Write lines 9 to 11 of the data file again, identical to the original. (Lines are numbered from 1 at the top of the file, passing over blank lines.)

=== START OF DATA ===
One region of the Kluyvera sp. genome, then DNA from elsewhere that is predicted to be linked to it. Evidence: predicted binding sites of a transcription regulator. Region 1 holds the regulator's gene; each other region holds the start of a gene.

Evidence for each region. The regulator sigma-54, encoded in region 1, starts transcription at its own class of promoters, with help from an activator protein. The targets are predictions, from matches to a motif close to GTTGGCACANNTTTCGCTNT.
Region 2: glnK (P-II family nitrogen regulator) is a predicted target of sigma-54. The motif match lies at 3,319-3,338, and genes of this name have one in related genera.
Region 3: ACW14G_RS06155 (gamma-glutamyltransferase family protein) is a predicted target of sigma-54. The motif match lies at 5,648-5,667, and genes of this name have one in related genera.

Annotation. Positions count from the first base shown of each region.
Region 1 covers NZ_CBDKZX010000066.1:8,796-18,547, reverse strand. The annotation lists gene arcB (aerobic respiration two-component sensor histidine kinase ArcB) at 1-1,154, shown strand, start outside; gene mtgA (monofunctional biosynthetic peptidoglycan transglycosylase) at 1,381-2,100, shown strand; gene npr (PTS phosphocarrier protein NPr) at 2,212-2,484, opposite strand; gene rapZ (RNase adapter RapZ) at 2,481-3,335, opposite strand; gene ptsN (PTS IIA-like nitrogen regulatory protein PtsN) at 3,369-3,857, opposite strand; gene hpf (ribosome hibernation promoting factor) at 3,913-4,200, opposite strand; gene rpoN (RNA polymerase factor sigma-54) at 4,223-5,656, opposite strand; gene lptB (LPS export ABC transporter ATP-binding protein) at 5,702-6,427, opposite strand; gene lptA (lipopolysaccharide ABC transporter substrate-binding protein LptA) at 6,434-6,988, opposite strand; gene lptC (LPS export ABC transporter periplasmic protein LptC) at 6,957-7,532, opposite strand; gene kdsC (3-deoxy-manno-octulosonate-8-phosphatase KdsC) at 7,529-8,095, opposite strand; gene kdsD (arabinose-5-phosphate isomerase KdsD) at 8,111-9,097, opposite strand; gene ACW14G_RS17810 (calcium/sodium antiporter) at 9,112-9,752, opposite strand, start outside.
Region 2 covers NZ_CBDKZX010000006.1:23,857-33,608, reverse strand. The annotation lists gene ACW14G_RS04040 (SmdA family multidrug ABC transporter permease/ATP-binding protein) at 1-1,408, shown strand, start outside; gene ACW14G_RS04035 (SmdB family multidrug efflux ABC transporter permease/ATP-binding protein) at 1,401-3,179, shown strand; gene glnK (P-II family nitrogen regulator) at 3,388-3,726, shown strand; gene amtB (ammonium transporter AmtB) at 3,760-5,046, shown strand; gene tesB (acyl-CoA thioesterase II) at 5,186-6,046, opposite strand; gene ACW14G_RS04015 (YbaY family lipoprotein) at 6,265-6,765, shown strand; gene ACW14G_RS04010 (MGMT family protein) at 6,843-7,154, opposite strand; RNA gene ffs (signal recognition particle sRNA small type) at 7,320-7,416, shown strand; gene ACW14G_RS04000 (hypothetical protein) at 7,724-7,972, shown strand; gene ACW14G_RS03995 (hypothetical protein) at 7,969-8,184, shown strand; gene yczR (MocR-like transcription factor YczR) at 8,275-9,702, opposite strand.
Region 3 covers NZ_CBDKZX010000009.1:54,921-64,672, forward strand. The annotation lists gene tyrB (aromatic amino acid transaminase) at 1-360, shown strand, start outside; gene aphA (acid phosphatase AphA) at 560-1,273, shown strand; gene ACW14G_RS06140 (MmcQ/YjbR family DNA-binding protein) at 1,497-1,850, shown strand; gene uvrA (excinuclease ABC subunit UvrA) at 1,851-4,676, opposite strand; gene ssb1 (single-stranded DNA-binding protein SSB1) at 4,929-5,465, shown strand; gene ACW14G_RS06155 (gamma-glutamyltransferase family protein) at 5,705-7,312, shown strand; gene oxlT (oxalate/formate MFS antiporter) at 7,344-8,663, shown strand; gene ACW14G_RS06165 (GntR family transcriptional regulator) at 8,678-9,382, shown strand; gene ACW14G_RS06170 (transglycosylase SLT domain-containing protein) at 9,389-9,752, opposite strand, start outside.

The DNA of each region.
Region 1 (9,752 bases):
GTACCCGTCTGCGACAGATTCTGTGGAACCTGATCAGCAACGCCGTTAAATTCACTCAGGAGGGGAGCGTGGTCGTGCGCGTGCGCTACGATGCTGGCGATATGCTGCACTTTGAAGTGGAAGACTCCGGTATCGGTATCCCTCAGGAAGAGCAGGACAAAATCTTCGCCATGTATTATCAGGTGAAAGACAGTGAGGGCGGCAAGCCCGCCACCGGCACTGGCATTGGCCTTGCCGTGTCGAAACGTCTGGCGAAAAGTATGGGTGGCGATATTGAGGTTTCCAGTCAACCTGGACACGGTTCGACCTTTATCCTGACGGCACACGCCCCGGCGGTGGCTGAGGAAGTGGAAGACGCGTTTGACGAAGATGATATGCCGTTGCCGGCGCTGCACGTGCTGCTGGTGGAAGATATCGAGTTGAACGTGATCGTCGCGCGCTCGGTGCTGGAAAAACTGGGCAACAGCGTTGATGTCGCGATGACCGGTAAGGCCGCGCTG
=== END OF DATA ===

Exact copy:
The DNA of each region.
Region 1 (9,752 bases):
GTACCCGTCTGCGACAGATTCTGTGGAACCTGATCAGCAACGCCGTTAAATTCACTCAGGAGGGGAGCGTGGTCGTGCGCGTGCGCTACGATGCTGGCGATATGCTGCACTTTGAAGTGGAAGACTCCGGTATCGGTATCCCTCAGGAAGAGCAGGACAAAATCTTCGCCATGTATTATCAGGTGAAAGACAGTGAGGGCGGCAAGCCCGCCACCGGCACTGGCATTGGCCTTGCCGTGTCGAAACGTCTGGCGAAAAGTATGGGTGGCGATATTGAGGTTTCCAGTCAACCTGGACACGGTTCGACCTTTATCCTGACGGCACACGCCCCGGCGGTGGCTGAGGAAGTGGAAGACGCGTTTGACGAAGATGATATGCCGTTGCCGGCGCTGCACGTGCTGCTGGTGGAAGATATCGAGTTGAACGTGATCGTCGCGCGCTCGGTGCTGGAAAAACTGGGCAACAGCGTTGATGTCGCGATGACCGGTAAGGCCGCGCTG